As would be expected, the majority of notifications received in 2021 originated from investment firms at 73%, whilst Multi-Lateral Trading Facilities and Organised Trading Facilities submitted the least at 5%. The Report reflects that the trend was similar in 2019, 2020 and 2022.
The Report also found that the number of investment firms which have submitted STORs has been broadly consistent throughout 2010 to 2022.
The Report shows that the majority of notifications concerned shares (87% in both 2021 and 2022), followed by bonds (around 7% in both years). Again, this is unsurprising and has been the trend since 2019.
Type of violation
The Report shows that the majority of notifications covered cases of alleged market manipulation, which accounted for 52% of the total both in 2021 and 2022, while insider trading accounted for less (45% in 2021 and 44% in 2022). In contrast, figures from 2010 to 2018 (which includes UK data) show that the majority of notifications were for alleged insider trading.
This may reflect an increase in the level of sophistication of firms’ reporting allowing them to better differentiate between the types of market misconduct.
This increased sophistication is most likely caused by improvements in surveillance systems (including the typographies used) and by improvements in the levels of staff awareness in firms as programs of knowledge updates and training have become more embedded after the introduction of Market Abuse Regulations (MAR) in July 2016.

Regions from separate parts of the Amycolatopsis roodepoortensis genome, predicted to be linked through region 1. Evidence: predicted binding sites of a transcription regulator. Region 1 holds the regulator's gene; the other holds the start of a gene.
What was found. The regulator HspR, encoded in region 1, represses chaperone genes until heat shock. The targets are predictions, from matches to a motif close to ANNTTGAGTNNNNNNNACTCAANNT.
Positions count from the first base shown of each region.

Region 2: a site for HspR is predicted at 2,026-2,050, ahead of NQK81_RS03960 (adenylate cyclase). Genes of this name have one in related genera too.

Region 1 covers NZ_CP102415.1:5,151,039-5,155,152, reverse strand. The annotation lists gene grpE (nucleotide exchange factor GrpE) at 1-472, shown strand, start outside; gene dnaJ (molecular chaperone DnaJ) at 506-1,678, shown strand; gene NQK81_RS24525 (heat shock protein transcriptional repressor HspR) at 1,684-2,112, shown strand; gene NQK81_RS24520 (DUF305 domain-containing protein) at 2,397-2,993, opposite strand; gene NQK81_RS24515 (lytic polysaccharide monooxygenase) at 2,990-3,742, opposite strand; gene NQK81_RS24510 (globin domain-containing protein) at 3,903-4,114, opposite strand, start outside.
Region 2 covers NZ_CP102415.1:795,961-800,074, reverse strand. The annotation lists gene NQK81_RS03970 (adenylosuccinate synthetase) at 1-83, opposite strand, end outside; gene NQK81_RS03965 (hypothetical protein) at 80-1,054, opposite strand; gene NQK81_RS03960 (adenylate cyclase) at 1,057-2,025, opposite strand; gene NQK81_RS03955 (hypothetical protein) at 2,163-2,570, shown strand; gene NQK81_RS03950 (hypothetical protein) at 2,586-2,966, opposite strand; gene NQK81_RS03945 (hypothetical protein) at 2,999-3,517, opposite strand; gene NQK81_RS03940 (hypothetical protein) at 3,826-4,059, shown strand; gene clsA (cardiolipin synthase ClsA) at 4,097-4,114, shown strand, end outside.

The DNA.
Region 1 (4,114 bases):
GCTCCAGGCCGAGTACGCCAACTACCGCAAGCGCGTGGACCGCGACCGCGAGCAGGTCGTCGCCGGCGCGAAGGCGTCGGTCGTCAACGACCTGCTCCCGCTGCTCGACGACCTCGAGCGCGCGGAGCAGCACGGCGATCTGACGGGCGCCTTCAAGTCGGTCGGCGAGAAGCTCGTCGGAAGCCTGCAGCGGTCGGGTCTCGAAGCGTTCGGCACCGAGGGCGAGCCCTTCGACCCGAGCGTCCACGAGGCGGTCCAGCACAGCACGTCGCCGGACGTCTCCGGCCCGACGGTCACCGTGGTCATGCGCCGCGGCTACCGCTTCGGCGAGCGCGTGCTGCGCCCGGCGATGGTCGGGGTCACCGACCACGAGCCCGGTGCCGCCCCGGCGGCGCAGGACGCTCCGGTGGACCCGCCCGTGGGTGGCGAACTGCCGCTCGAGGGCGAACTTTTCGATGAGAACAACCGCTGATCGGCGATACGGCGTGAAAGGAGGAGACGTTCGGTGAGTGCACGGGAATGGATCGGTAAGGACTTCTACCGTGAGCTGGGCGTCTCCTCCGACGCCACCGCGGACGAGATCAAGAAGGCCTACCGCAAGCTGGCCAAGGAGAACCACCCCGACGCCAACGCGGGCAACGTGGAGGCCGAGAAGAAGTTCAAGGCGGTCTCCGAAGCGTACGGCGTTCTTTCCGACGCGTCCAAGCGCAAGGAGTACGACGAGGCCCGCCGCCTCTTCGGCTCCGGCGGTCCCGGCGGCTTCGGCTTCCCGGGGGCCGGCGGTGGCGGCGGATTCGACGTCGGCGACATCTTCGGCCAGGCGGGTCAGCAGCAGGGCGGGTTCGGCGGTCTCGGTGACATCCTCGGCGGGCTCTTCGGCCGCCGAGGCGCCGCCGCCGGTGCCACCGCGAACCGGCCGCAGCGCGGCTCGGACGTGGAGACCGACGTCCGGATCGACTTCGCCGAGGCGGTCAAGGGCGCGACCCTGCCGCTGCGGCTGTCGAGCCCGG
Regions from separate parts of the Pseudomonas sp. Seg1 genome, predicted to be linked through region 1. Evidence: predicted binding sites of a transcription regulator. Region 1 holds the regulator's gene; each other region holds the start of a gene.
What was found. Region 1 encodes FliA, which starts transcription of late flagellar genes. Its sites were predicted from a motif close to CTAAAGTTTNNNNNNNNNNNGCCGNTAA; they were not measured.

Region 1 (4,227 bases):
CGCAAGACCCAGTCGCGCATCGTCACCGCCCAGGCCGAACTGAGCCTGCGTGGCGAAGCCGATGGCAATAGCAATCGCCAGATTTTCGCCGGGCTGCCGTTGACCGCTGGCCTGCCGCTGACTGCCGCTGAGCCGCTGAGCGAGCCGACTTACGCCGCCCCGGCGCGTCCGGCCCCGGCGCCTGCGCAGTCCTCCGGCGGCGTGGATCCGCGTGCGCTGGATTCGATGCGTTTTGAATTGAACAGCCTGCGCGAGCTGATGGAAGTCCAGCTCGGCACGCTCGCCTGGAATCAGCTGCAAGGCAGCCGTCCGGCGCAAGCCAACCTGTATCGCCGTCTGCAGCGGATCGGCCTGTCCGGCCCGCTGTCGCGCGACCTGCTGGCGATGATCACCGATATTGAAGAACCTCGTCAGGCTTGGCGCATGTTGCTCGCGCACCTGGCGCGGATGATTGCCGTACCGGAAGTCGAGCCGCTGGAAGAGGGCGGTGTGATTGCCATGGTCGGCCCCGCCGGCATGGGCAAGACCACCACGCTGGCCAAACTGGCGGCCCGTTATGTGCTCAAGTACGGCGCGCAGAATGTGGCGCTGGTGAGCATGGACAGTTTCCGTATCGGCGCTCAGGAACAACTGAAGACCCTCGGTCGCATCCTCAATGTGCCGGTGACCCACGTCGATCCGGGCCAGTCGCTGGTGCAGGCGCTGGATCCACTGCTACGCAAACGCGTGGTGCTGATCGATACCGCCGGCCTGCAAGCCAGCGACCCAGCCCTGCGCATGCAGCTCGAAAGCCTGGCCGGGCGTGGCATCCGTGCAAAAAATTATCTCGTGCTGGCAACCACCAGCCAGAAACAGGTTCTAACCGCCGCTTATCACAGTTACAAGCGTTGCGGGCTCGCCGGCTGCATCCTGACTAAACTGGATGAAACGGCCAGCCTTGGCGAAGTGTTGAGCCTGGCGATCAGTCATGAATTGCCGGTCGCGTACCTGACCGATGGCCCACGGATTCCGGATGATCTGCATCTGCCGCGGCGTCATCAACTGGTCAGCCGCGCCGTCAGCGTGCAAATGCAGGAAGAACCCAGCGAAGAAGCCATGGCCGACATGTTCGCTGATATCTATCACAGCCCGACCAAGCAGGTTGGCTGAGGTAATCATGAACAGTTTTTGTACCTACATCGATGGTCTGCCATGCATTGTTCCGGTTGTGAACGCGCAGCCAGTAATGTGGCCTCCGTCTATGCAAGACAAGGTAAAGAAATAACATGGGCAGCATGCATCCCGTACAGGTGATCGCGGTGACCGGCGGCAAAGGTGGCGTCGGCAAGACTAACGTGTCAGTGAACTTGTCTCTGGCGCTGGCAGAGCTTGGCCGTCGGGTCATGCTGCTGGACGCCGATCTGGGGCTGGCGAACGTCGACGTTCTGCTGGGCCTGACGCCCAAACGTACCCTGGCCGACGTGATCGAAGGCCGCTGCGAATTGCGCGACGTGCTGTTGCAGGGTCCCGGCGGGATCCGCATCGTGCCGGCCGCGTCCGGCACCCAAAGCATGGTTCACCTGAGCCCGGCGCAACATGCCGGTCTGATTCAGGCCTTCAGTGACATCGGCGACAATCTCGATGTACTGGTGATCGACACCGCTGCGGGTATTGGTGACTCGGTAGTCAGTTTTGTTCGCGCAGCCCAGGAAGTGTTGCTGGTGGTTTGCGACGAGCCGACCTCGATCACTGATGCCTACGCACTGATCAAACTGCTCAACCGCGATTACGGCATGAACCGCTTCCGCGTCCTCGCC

STORs provided and received
When NCAs forwarded the received STORs to another authority, the great majority of them were sent to other NCAs, and the number of STORs sent to third country CAs remained consistently low over the 2021-2022 period.
Similarly, NCAs received most of the notifications from other NCAs, and the portion of those received from third country CAs is shown in the Report to be consistently lower than those received from other NCAs.
It is disappointing that ESMA does not publish a detailed analysis of the underlying data received to highlight long-term trends and identified risks concerning particular markets / financial instruments. This would undoubtedly be useful for market users and firms in understanding where to make adjustments to their market surveillance and controls to detect and prevent inappropriate behavior.
As it stands, no explanation is given for the decrease in STOR volumes between 2021 and 2022 (which is a potentially surprising statistical outcome given the market volatility in 2022). It is difficult therefore to extract any lessons from the ESMA report.
Nevertheless, given the overall volumes of STORs remains significant, it does prompt one fundamental question: Why do we continue to see so few regulatory sanctions imposed by NCA’s in relation to market abuse and insider dealing?
It is only when we see a correlating increase in regulatory enforcement decisions and penalties imposed on firms and individuals for abusive practices in the markets that we can be assured the STOR regime is working effectively to achieve the desired objective of MAR and Regulation on Wholesale Energy Market Integrity and Transparency (REMIT), namely to improve market integrity and transparency.